- Sports NFT startup Candy Digital completed layoffs today, a source confirmed to Decrypt.
- The company surged to a $1.5 billion valuation just months after it was founded in 2021, but the wider NFT market has struggled in 2022.
Candy Digital, a sports and entertainment NFT startup that was founded in 2021 and rocketed to a $1.5 billion valuation that same year, laid off a large part of its staff today, a source close to the situation confirmed to Decrypt.
Sportico first reported the news that Candy had laid off more than one-third of its approximately 100-person team, citing sources close to the company. One former employee, Community Content Manager Matthew Muntner, tweeted that he was included in the departures. Decrypt reached out to Candy Digital for comment but did not receive an immediate response.
Candy Digital was founded in June 2021 by Michael Rubin, executive chairman of sports merchandise giant Fanatics, along with Galaxy Digital founder and CEO Mike Novogratz and entrepreneur and investor Gary Vaynerchuk. Fanatics was described as the majority owner at the time and said that it would tap its existing customer base to promote Candy.
I hate that I have to share this as much as I loved my job at @CandyDigital but I was part of the layoffs that occurred earlier today.
I am quickly looking for a new role in Community Management, Graphic Design, or related Marketing.
Thanks, Candy Fam for one hell of a ride ❤️
— Muntner (@muntnerdesigns) November 28, 2022
In October 2021, Candy Digital announced that it had raised $100 million at a $1.5 billion valuation, in a Series A round led by Insight Partners and Softbank’s Vision Fund 2. A Fanatics representative declined comment to Decrypt, noting that Candy Digital is run independently and that the sports merchandise firm isn’t involved in Candy’s day-to-day operations.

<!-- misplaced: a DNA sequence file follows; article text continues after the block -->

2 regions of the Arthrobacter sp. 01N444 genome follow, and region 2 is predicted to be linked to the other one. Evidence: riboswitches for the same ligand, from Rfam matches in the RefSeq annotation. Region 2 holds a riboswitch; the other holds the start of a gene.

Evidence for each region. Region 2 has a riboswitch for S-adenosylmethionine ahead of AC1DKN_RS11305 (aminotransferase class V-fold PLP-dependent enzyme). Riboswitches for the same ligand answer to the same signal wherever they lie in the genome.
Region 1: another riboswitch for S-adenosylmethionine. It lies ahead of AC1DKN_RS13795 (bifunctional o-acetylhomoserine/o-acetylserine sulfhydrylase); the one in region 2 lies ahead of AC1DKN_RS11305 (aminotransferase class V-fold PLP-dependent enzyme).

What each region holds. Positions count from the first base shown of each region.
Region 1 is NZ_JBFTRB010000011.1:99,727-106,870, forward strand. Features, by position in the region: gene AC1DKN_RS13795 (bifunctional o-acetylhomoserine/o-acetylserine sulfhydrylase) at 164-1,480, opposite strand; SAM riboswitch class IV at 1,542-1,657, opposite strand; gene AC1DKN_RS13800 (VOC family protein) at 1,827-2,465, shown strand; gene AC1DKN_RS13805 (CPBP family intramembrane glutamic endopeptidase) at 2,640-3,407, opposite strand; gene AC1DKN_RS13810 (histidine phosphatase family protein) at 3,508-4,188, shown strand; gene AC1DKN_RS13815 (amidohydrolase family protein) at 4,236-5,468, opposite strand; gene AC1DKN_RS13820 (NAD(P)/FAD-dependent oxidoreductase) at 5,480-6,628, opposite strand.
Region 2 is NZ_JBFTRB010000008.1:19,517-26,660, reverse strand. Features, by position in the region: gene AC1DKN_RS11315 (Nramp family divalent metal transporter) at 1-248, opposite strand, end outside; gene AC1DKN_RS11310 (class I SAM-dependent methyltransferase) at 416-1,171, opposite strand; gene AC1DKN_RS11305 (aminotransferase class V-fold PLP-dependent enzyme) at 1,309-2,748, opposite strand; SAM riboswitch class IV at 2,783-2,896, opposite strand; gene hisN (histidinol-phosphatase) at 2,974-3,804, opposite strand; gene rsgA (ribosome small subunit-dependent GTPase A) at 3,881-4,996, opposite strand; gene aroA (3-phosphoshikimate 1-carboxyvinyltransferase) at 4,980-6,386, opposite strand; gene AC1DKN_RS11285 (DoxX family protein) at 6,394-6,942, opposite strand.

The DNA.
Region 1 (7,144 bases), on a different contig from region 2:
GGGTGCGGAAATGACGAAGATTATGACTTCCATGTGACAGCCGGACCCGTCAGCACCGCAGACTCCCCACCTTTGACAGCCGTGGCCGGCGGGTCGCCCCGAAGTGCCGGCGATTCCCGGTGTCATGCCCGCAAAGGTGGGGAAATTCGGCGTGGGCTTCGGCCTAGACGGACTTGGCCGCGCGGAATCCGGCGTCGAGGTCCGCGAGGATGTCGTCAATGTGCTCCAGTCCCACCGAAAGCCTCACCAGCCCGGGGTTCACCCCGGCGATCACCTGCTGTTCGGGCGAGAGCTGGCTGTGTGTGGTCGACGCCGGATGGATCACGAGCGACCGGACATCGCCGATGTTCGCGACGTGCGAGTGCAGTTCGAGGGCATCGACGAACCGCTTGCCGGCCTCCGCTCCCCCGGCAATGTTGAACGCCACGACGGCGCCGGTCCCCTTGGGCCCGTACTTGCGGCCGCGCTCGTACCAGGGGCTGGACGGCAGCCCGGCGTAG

Candy launched with the official Major League Baseball license, and has sold a number of collections based on the league and its teams. Since then, the firm has rolled out other sports licenses, including a partnership with World Wrestling Entertainment (WWE), all of NASCAR’s teams (but not the league itself), and a number of college athletes.
The company has also expanded into entertainment-themed digital collectibles, including with a Netflix alliance that has yielded various “Stranger Things” NFTs. Candy also teamed with stock photo firm Getty Images to sell tokenized photos. Candy’s NFTs were minted on Palm, an Ethereum sidechain network.
An NFT is a blockchain token that represents ownership in a unique item, including digital goods such as sports collectibles, artwork, and video game items. The market expanded significantly in 2021, generating some $25 billion in trading volume, and that momentum carried into early 2022.
Candy Digital is the latest NFT-centric firm to face layoffs in recent months as the market has lost significant momentum amid a broader crypto market decline and wider macroeconomic turmoil. NFT sales have fallen dramatically since the start of the year, with about 87% less total trading volume in October compared to January, and valuations are sinking too.
NBA Top Shot and NFL All Day maker Dapper Labs, one of Candy’s biggest rivals in the sports NFT space, laid off about 22% of its workforce earlier this month, although it’s unclear how many people were affected. Top overall NFT marketplace OpenSea shed 20% of its staff in July.
In addition to its investment in Candy Digital, Fanatics also has its own internal NFT business now following its estimated $500 million acquisition of storied trading card brand Topps earlier this year.